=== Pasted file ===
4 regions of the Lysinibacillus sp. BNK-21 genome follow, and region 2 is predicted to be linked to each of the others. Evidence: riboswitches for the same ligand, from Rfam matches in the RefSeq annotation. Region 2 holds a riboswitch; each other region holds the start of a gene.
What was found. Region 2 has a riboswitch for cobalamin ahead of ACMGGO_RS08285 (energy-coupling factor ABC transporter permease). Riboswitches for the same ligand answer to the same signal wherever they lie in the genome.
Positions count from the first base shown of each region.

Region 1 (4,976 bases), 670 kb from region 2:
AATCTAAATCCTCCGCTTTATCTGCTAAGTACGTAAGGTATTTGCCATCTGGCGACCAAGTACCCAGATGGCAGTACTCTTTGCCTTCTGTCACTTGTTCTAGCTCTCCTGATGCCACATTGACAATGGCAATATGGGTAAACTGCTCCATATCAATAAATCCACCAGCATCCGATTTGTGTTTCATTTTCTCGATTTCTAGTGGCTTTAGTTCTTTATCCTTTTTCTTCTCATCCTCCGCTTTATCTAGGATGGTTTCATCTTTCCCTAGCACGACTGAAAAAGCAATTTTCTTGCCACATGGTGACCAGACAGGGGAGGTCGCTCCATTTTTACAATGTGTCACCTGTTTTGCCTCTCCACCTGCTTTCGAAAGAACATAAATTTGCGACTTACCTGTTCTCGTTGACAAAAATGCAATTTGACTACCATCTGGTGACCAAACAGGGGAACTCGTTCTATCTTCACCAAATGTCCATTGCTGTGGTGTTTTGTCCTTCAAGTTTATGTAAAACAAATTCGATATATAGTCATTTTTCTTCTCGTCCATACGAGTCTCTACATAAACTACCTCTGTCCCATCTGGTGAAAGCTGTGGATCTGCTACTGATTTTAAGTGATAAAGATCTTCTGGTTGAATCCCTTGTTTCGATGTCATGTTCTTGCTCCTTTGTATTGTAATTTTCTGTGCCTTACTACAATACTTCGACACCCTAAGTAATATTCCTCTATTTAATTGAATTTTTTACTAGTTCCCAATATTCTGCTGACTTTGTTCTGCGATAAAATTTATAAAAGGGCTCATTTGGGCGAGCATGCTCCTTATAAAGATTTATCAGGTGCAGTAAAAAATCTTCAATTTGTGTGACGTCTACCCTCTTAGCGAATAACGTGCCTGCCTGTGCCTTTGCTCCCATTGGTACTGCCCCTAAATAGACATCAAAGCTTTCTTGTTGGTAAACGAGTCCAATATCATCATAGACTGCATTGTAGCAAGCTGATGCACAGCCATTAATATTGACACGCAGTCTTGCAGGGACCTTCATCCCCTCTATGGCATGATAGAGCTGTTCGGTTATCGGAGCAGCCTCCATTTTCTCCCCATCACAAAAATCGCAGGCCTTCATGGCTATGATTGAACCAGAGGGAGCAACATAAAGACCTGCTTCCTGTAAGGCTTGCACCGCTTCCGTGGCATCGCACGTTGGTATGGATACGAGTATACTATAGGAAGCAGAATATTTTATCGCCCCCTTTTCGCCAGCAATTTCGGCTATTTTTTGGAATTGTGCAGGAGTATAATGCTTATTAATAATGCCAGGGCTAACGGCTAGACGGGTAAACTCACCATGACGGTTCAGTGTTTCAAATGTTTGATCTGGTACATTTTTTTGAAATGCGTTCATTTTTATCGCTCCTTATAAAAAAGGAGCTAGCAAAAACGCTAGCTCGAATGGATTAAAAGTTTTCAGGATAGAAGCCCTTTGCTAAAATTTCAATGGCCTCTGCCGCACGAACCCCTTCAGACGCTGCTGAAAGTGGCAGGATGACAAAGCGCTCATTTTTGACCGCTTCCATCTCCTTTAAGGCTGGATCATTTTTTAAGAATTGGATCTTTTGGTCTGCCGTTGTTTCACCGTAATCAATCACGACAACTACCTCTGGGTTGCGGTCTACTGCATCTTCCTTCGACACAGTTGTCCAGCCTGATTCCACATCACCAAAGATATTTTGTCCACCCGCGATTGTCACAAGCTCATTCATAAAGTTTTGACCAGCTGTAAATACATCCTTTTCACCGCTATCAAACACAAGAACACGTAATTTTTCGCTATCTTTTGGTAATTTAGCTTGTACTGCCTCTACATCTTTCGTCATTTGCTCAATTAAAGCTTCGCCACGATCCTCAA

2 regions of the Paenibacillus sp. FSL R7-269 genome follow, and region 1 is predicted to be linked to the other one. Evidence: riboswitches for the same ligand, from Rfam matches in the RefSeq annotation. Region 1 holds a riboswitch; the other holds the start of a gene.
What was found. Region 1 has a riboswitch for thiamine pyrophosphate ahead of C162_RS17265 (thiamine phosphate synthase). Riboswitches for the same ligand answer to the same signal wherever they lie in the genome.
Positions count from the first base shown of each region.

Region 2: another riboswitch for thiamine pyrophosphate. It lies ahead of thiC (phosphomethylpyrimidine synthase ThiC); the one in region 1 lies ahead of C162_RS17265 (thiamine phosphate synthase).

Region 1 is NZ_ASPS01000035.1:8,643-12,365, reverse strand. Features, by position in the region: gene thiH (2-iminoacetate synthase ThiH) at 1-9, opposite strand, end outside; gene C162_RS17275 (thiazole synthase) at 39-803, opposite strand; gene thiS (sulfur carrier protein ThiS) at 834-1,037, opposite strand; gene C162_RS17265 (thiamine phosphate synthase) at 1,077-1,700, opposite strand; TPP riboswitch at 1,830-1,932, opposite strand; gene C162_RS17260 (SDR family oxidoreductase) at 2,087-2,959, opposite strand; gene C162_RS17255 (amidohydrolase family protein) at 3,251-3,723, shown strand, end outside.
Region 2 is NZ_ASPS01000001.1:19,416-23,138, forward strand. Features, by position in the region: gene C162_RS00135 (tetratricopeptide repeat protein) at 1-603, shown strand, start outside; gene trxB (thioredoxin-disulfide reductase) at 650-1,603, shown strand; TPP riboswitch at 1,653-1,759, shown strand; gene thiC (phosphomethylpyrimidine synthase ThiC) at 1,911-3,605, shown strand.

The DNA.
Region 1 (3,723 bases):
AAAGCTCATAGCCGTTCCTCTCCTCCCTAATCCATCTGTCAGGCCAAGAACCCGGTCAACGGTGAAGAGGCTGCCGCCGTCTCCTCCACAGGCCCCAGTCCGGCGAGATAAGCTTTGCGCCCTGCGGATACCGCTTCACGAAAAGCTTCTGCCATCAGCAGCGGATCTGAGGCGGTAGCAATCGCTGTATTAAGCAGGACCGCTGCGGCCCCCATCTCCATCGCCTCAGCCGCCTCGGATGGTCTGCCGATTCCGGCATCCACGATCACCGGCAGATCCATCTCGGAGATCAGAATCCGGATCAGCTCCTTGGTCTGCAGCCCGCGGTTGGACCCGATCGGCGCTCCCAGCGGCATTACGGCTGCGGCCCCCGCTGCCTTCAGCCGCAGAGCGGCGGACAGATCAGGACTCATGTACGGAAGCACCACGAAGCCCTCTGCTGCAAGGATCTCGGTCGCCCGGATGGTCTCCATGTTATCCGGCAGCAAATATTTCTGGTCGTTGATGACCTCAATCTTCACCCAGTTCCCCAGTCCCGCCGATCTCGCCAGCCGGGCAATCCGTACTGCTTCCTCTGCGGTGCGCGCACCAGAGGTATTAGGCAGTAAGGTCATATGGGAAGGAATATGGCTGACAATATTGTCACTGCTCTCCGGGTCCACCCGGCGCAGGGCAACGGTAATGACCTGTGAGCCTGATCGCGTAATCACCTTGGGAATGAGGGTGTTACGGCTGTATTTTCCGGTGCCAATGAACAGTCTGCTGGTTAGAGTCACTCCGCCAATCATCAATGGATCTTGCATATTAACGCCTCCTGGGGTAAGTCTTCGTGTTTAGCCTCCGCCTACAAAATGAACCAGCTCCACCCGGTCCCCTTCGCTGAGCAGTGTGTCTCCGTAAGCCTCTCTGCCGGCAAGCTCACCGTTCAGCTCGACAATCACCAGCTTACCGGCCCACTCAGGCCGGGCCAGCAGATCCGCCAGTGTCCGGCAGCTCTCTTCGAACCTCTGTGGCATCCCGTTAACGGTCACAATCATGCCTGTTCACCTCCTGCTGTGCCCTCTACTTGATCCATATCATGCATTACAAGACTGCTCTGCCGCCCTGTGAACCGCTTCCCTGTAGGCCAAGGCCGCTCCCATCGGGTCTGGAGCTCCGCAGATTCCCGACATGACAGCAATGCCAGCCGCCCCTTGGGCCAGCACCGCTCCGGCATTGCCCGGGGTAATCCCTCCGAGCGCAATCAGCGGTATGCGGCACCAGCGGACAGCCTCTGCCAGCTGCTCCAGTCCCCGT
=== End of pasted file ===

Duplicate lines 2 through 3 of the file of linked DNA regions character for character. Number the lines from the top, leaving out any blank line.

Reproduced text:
What was found. Region 2 has a riboswitch for cobalamin ahead of ACMGGO_RS08285 (energy-coupling factor ABC transporter permease). Riboswitches for the same ligand answer to the same signal wherever they lie in the genome.
Positions count from the first base shown of each region.